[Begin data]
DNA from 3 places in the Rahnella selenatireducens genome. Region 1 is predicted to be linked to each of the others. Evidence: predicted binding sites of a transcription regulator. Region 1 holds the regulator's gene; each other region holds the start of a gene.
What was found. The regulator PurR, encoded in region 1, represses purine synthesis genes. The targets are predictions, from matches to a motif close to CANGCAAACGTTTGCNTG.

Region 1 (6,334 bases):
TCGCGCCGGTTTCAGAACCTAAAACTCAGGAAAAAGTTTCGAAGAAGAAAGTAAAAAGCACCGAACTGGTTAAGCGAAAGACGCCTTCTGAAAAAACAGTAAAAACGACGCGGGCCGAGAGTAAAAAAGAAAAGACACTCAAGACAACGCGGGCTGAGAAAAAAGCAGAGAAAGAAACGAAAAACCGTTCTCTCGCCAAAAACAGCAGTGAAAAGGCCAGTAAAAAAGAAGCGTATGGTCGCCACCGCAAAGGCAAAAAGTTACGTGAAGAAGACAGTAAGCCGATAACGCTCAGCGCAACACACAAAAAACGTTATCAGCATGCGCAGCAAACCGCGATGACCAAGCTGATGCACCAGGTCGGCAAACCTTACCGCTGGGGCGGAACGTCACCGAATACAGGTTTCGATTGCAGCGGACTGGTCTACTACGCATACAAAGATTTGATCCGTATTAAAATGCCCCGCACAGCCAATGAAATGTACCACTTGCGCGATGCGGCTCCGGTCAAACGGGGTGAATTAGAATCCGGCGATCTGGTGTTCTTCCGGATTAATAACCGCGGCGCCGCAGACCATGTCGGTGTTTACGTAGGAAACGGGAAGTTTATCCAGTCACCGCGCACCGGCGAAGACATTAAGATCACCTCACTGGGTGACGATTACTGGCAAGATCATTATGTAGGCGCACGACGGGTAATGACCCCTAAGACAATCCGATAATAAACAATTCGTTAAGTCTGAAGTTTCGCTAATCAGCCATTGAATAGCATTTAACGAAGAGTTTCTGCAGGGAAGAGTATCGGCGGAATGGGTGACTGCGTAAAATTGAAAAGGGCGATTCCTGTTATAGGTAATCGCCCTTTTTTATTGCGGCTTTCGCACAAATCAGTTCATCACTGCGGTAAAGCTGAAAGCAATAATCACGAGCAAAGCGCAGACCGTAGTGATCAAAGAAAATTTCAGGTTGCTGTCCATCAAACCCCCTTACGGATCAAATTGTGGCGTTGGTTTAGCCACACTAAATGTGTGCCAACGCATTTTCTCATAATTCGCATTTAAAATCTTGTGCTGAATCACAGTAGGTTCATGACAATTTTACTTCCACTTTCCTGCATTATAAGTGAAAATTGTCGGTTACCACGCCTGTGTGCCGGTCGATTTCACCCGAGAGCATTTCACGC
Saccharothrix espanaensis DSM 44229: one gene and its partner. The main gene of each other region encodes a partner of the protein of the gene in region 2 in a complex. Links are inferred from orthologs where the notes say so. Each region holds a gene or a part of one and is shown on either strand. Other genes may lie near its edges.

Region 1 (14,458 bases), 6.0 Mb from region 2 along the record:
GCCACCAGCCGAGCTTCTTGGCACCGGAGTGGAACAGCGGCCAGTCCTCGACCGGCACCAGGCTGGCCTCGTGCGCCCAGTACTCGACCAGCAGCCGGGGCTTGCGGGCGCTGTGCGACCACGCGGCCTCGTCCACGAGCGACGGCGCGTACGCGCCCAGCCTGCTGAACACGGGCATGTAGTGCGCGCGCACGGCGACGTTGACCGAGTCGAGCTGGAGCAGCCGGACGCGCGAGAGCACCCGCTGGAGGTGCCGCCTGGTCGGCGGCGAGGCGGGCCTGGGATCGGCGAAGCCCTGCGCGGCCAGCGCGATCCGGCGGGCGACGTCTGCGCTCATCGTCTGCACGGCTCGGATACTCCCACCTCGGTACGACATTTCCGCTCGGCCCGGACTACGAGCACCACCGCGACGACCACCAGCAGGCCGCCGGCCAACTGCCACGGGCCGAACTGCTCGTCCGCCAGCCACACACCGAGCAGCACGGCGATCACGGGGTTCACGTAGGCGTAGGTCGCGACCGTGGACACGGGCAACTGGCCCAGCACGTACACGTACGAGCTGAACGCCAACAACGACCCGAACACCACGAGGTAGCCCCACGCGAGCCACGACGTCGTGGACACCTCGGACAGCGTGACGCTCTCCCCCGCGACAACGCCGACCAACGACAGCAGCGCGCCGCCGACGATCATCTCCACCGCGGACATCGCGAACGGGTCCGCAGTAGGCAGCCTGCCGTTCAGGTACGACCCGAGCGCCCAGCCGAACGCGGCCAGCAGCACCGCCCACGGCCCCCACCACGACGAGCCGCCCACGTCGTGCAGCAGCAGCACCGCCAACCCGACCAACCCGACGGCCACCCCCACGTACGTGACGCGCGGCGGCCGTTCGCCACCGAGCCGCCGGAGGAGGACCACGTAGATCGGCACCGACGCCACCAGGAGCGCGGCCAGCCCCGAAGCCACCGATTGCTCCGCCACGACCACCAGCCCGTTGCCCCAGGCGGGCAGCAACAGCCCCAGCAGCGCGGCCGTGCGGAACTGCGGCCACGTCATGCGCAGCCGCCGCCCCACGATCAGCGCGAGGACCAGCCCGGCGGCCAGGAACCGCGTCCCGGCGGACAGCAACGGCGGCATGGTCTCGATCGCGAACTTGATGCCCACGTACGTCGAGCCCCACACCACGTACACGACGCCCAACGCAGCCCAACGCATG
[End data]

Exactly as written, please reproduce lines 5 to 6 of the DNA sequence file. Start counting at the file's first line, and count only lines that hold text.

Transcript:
Saccharothrix espanaensis DSM 44229: one gene and its partner. The main gene of each other region encodes a partner of the protein of the gene in region 2 in a complex. Links are inferred from orthologs where the notes say so. Each region holds a gene or a part of one and is shown on either strand. Other genes may lie near its edges.

Region 1 (14,458 bases), 6.0 Mb from region 2 along the record: